PC: “Give Me Body” by Beyoncé, the extended mix. It adds two minutes where she just talks and goes [demonstrating], “Now drop it to the floor,” and giving you dance instructions and by the end you’re exhausted, crying, “Beyoncé, I’m sorry, I just can’t do anymore” and she doesn’t stop. So definitely that, and “I’m the best” by 2NE1 because I love my K-pop girls. Last would be “Sweetener” by Ariana Grande. Love her.

PGN: Share a fun fact about ESP.

PC: TBTW is only open for 32 show nights, but it raises about 60 percent of the operating budget to keep this place up and running year-round. So when you come for the haunted exhibit, you’re actually supporting a great cause and preserving a historic landmark. So come get scared and contribute to an amazing nonprofit that does incredible work all year.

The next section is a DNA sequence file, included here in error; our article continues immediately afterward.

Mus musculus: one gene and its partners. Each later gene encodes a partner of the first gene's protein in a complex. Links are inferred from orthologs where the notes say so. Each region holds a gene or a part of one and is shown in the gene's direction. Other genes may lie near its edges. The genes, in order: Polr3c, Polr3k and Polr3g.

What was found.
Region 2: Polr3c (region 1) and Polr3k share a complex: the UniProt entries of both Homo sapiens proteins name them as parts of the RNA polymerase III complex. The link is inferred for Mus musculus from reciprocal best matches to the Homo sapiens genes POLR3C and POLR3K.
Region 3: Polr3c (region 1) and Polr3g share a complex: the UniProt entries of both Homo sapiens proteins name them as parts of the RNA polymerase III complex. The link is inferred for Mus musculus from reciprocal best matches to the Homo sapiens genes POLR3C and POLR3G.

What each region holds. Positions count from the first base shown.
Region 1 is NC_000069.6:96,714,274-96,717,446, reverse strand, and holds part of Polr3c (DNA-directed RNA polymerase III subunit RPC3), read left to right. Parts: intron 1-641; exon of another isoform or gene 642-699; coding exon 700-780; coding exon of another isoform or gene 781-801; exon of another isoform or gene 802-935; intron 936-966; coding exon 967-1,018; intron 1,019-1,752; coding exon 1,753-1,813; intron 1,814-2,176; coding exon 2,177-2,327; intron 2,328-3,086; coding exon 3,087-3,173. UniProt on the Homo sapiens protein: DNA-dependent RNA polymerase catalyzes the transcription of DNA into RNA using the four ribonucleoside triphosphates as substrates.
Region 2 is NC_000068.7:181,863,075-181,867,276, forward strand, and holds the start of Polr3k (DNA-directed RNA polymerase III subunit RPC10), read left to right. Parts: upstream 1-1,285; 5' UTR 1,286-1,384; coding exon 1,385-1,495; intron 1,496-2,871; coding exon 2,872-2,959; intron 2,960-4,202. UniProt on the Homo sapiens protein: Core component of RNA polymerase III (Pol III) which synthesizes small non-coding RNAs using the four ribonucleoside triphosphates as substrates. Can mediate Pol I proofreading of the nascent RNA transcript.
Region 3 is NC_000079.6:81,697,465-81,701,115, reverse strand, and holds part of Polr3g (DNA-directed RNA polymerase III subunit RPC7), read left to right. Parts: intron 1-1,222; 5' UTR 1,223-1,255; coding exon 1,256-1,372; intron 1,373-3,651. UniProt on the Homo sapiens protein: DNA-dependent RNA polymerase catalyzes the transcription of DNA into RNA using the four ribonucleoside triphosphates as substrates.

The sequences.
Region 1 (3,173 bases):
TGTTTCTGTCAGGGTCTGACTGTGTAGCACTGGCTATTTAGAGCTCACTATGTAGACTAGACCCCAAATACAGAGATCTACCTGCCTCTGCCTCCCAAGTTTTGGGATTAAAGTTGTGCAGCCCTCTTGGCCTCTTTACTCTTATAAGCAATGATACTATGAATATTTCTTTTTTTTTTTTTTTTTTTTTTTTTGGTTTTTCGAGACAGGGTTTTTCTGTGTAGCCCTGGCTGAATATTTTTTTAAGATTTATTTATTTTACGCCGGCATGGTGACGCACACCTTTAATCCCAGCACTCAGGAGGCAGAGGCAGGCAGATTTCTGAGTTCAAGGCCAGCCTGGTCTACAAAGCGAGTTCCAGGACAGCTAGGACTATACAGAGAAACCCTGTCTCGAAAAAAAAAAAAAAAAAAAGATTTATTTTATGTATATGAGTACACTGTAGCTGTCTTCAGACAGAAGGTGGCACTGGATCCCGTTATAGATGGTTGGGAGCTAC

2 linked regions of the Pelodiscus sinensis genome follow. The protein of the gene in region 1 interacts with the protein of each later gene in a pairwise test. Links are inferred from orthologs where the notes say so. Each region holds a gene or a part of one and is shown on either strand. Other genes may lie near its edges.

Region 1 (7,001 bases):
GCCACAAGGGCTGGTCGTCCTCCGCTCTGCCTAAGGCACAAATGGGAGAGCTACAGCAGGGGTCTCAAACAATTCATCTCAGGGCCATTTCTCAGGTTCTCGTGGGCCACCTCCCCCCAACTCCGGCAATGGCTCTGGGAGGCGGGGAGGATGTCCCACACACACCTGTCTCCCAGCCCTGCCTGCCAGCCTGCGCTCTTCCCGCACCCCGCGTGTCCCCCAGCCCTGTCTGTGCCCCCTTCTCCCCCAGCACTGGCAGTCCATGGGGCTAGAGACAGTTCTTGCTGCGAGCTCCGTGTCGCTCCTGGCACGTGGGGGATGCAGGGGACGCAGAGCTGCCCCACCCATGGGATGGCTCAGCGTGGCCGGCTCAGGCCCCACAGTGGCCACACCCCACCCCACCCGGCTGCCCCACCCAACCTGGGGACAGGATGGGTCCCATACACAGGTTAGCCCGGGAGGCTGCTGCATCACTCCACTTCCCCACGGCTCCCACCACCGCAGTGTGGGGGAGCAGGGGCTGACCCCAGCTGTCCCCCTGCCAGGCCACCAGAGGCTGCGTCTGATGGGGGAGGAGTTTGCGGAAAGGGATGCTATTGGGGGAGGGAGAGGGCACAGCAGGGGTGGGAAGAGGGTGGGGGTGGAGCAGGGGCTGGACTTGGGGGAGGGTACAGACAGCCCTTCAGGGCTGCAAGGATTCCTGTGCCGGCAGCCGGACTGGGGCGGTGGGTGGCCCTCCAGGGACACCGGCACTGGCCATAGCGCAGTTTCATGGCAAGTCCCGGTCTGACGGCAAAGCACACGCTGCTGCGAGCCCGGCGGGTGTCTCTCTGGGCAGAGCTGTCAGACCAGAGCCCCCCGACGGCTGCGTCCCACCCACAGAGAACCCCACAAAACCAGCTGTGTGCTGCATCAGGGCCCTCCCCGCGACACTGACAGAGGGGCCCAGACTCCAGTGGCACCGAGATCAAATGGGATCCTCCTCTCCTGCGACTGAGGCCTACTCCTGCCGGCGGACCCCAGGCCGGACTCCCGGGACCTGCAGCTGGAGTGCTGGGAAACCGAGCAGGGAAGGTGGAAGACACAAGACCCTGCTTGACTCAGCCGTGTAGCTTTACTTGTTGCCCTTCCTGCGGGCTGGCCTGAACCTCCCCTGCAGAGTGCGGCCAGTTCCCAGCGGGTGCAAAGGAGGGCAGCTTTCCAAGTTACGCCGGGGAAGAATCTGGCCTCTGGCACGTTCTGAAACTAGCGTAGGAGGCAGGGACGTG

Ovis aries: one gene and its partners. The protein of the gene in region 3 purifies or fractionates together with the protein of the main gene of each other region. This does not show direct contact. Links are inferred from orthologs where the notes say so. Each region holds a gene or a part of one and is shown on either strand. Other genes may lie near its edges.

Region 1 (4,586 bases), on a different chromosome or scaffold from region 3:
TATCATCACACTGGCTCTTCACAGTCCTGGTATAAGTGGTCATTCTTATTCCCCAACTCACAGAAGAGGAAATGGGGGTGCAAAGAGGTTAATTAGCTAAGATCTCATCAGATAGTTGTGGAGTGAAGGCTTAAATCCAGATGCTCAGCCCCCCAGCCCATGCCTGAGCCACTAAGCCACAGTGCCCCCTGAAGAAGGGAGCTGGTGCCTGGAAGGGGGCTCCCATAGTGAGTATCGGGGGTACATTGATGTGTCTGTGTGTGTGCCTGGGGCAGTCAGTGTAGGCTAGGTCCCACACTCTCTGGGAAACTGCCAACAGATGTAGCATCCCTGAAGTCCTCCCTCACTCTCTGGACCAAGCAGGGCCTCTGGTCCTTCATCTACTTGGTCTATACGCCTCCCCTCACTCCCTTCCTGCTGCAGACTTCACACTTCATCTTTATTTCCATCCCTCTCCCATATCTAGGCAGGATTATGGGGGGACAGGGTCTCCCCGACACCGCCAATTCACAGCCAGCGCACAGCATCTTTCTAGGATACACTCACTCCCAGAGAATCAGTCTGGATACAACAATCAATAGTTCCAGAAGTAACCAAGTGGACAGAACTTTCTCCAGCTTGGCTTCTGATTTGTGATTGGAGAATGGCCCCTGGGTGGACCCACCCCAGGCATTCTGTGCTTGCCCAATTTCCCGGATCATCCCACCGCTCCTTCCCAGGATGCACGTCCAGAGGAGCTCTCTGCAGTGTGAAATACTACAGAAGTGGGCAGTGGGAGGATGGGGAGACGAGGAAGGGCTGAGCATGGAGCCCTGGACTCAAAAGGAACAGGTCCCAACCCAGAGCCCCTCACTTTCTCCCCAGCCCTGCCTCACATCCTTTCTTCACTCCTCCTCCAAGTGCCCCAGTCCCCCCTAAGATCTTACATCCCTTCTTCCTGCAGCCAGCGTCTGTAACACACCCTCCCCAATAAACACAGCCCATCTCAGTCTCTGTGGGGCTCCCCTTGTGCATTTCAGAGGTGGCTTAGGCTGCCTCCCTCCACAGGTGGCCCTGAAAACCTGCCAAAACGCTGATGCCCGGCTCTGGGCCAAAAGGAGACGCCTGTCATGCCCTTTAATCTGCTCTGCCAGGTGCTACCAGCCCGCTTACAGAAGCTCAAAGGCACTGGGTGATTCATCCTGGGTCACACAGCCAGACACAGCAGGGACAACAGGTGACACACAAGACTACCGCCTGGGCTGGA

There will be a special Pride Night at Terror Behind the Walls will be Wednesday, October 10. This special ticket includes admission to all six haunted attractions, followed by an exclusive after-party in The Speakeasy at Al Capone's Cell (a $10 value), including one complimentary drink (Yards beer, wine, or Coca-Cola product). Cash bar available. No additional discounts or coupons apply. Tickets available exclusively online at EasternState.org/pride.

Check out TBTW at www.easternstate.org/halloween.